Talcy Malcy Saved My Life
By George Berger.
It started with a text message from a 3:AM editor: “Rumours that McLaren has died”.
It was shocking, jaw-dropping news. Took a long time to transfer the words to their meaning. Unlike the ears nearer to the ground, I didn’t even know he was ill. A man who seemed to have barely aged over the last 30 years, a Peter Pan of the sixties who smuggled his raging individuality and political anger into the seventies and…
And now he’s gone. Cancered. Fuck.
The man who gave us the most legendary shop in Britain — 430 Kings Rd — which in turn brought together the kids who would — quite rightly — be the icons of a generation. Spewing forth great clothes, great phrases (Only Anarchists are Pretty! Never Trust A Hippy!) and of course a little band called the Sex Pistols.
Not content with that, he went on to give us the massively underrated glory that was Bow Wow Wow and a string of sometimes visionary and often ground-breaking solo musical outings (special shouts out to “Buffalo Gals” and Paris).
But you know all this, don’t you? You know because McLaren’s main contributions to the joys of our youth were ideas. Because whilst he sat on the outside, his ideas and visions were strong enough to penetrate right across the bored. Massive, rarely equalled. Love him or hate him, you’d always listen to him.
Whilst it is now fashionable to laud the Filth and The Fury as the true film record of the Pistols, the McLaren-inspired Great Rock’n’ Roll Swindle was enough of a classic of its time to have us (as in the punk rockers) scuttling back to the cinema on several occasions to enjoy its comedy. The crowds around us in those cinemas — be they punks, mods, skinheads or straights — lapped up the insolence like the home crowd they knew they were.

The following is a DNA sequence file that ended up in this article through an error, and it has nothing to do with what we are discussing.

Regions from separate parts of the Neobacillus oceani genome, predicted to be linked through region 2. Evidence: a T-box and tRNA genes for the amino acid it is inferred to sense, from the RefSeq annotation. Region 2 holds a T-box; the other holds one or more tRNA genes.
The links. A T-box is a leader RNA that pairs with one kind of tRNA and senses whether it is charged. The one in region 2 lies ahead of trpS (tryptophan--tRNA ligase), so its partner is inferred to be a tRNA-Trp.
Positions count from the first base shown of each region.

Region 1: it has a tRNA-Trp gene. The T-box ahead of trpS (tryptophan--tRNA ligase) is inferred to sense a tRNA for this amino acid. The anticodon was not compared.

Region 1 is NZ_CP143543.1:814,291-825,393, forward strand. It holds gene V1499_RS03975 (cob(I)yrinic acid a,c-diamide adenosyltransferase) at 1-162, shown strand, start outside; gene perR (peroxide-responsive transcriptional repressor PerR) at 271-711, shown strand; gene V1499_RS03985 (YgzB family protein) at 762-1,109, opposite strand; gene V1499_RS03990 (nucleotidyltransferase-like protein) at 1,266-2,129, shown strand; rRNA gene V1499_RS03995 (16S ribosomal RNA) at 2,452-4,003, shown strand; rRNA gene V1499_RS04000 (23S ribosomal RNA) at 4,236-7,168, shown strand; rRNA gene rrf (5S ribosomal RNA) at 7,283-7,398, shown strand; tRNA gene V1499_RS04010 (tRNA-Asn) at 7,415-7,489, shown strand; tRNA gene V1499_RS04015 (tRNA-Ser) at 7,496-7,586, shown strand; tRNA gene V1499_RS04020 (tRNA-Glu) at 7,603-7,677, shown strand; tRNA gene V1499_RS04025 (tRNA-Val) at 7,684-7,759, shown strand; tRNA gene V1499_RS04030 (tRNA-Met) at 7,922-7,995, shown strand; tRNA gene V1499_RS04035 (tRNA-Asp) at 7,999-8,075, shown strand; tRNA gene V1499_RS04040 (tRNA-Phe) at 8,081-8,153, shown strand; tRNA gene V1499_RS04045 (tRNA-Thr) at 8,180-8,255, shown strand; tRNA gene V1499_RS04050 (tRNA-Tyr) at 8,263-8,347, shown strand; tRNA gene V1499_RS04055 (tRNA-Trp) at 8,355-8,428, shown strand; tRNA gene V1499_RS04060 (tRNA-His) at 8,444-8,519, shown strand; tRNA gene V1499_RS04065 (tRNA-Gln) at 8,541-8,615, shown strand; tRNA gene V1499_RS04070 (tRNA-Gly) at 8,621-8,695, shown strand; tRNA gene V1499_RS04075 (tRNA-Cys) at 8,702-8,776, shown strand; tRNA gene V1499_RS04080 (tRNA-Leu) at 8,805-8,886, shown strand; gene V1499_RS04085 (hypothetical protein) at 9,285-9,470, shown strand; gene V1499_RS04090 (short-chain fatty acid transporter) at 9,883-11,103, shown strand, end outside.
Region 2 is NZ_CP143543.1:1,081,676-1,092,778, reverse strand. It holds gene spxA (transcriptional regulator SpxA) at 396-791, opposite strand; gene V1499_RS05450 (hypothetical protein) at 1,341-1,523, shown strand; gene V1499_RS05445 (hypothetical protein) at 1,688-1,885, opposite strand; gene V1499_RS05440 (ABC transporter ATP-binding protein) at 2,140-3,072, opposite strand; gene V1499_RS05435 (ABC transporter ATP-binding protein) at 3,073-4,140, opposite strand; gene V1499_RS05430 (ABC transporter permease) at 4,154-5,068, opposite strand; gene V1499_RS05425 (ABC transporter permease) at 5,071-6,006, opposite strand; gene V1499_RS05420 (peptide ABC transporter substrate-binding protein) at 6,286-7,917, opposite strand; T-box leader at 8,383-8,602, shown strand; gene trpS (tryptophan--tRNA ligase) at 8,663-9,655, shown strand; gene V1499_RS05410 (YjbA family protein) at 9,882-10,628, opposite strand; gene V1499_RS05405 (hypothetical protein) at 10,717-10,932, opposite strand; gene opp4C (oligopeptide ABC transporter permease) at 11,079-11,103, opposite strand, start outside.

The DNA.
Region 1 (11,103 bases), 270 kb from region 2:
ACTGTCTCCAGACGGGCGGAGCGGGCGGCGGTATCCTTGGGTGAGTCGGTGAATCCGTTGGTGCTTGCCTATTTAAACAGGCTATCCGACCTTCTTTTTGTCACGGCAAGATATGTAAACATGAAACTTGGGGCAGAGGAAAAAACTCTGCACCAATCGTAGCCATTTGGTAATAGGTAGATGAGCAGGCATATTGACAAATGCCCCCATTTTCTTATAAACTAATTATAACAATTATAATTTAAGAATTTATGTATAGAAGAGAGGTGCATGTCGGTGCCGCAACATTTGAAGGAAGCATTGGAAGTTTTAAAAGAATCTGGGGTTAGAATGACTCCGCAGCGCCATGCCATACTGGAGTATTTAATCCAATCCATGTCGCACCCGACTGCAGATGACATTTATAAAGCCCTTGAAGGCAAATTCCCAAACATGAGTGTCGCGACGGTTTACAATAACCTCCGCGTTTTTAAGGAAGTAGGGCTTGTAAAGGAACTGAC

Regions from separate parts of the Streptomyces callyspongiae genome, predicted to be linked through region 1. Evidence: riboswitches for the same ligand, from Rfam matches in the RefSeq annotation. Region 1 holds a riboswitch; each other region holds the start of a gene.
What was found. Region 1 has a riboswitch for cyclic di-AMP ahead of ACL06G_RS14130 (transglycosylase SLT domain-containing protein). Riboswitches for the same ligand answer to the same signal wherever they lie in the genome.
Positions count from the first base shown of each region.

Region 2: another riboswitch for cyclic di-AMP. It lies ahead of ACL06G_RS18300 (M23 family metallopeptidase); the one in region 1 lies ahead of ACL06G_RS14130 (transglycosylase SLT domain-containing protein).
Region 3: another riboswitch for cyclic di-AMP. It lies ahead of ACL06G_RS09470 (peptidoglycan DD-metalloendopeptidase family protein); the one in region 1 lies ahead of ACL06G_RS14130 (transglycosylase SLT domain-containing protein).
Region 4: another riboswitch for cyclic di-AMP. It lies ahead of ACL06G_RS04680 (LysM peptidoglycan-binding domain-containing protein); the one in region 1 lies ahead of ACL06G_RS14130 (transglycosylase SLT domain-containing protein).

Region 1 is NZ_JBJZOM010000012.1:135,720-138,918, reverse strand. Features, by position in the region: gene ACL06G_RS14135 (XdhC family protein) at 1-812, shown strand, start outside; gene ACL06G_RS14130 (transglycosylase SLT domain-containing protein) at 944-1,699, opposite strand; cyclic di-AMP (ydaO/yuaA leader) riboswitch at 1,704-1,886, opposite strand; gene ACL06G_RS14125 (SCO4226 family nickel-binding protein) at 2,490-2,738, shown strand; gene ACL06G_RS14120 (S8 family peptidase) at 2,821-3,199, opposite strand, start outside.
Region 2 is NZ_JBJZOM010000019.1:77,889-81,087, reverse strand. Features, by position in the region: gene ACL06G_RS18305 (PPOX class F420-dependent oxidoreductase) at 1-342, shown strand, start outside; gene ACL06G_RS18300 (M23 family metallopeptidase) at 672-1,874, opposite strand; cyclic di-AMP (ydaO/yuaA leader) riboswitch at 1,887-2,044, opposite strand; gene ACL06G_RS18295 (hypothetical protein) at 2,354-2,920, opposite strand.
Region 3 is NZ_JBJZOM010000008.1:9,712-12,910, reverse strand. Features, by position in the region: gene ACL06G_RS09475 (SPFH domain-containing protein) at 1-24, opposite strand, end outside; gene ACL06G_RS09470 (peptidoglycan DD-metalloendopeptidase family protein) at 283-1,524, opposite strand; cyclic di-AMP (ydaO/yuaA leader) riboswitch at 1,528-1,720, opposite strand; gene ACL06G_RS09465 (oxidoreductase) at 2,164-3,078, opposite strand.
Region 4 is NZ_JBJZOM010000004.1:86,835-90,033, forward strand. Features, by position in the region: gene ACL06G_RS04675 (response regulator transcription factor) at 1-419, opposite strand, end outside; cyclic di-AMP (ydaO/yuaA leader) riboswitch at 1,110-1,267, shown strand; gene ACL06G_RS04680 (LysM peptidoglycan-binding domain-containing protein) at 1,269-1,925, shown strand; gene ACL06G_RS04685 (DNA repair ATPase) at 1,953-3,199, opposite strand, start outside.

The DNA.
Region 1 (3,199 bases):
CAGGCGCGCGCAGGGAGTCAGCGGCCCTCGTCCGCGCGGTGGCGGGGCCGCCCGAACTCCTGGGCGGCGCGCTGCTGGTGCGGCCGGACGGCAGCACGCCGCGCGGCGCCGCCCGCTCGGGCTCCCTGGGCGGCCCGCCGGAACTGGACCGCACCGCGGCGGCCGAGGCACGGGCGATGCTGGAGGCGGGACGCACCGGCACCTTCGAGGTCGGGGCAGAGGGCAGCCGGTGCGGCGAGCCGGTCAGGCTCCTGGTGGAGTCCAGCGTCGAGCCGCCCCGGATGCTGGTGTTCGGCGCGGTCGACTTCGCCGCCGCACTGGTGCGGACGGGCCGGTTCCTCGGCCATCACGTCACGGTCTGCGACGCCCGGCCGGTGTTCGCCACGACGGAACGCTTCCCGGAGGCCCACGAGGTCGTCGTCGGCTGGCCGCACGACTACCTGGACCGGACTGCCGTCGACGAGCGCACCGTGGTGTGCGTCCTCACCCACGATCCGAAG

Interviewer: You’re sick on stage, you spit at the audience, how can this be a good example for chidren?
MM: People are sick everywhere, people are sick and fed up of of this country telling them what to do…
Of course, Malcolm was far too opinionated and mischievous to have been liked by everyone, but I’m sure you’ll read reams about that elsewhere. Personally, at a distance, he inspired me to be far braver than I would have otherwise been in my youth or indeed my life — his courage to stand outside convention was an inspiration up there with Rotten. Between them, they may well have saved my life.
His contribution to the achievements of those times is almost guaranteed to be understated. But Malcolm McLaren really did change the world. In these times of ever more suffocating homogeneity, where maverick behaviour and thoughts cause increasing social ostracization, and stepping out of line is increasingly difficult and frowned upon, Malcolm McLaren was an inspiration.
As such, the world is a far poorer and more boring place without him.
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First published in 3:AM Magazine: Sunday, April 11th, 2010.